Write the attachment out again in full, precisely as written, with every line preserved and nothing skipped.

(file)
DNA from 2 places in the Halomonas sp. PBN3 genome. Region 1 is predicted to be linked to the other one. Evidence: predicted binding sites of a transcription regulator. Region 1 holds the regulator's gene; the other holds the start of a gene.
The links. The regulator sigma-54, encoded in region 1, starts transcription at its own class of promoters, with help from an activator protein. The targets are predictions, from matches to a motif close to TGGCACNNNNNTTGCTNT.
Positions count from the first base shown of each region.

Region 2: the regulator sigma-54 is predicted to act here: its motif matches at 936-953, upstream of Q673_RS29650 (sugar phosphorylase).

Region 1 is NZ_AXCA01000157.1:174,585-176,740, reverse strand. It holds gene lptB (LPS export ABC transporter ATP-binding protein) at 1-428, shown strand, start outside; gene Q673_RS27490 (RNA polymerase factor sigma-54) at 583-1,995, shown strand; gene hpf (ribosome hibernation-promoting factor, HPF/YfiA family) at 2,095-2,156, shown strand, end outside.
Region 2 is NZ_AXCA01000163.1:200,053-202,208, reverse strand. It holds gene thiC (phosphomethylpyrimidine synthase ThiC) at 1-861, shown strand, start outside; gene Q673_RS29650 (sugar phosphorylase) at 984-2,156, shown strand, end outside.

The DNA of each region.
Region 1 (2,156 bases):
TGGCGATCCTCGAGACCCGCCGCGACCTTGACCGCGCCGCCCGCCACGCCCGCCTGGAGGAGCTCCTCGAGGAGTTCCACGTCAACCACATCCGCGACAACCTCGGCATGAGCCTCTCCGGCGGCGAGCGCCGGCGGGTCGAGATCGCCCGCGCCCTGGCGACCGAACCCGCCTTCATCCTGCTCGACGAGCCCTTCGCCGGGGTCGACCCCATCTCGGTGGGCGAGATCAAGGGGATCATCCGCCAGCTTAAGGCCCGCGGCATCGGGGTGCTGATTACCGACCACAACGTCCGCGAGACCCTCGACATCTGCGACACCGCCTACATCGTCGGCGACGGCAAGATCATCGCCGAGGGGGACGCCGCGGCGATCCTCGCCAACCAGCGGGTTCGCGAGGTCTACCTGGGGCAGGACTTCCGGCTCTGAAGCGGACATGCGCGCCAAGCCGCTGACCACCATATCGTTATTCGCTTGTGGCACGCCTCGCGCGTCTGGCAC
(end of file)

DNA from 2 places in the Halomonas sp. PBN3 genome. Region 1 is predicted to be linked to the other one. Evidence: predicted binding sites of a transcription regulator. Region 1 holds the regulator's gene; the other holds the start of a gene.
The links. The regulator sigma-54, encoded in region 1, starts transcription at its own class of promoters, with help from an activator protein. The targets are predictions, from matches to a motif close to TGGCACNNNNNTTGCTNT.
Positions count from the first base shown of each region.

Region 2: the regulator sigma-54 is predicted to act here: its motif matches at 936-953, upstream of Q673_RS29650 (sugar phosphorylase).

Region 1 is NZ_AXCA01000157.1:174,585-176,740, reverse strand. It holds gene lptB (LPS export ABC transporter ATP-binding protein) at 1-428, shown strand, start outside; gene Q673_RS27490 (RNA polymerase factor sigma-54) at 583-1,995, shown strand; gene hpf (ribosome hibernation-promoting factor, HPF/YfiA family) at 2,095-2,156, shown strand, end outside.
Region 2 is NZ_AXCA01000163.1:200,053-202,208, reverse strand. It holds gene thiC (phosphomethylpyrimidine synthase ThiC) at 1-861, shown strand, start outside; gene Q673_RS29650 (sugar phosphorylase) at 984-2,156, shown strand, end outside.

The DNA of each region.
Region 1 (2,156 bases):
TGGCGATCCTCGAGACCCGCCGCGACCTTGACCGCGCCGCCCGCCACGCCCGCCTGGAGGAGCTCCTCGAGGAGTTCCACGTCAACCACATCCGCGACAACCTCGGCATGAGCCTCTCCGGCGGCGAGCGCCGGCGGGTCGAGATCGCCCGCGCCCTGGCGACCGAACCCGCCTTCATCCTGCTCGACGAGCCCTTCGCCGGGGTCGACCCCATCTCGGTGGGCGAGATCAAGGGGATCATCCGCCAGCTTAAGGCCCGCGGCATCGGGGTGCTGATTACCGACCACAACGTCCGCGAGACCCTCGACATCTGCGACACCGCCTACATCGTCGGCGACGGCAAGATCATCGCCGAGGGGGACGCCGCGGCGATCCTCGCCAACCAGCGGGTTCGCGAGGTCTACCTGGGGCAGGACTTCCGGCTCTGAAGCGGACATGCGCGCCAAGCCGCTGACCACCATATCGTTATTCGCTTGTGGCACGCCTCGCGCGTCTGGCAC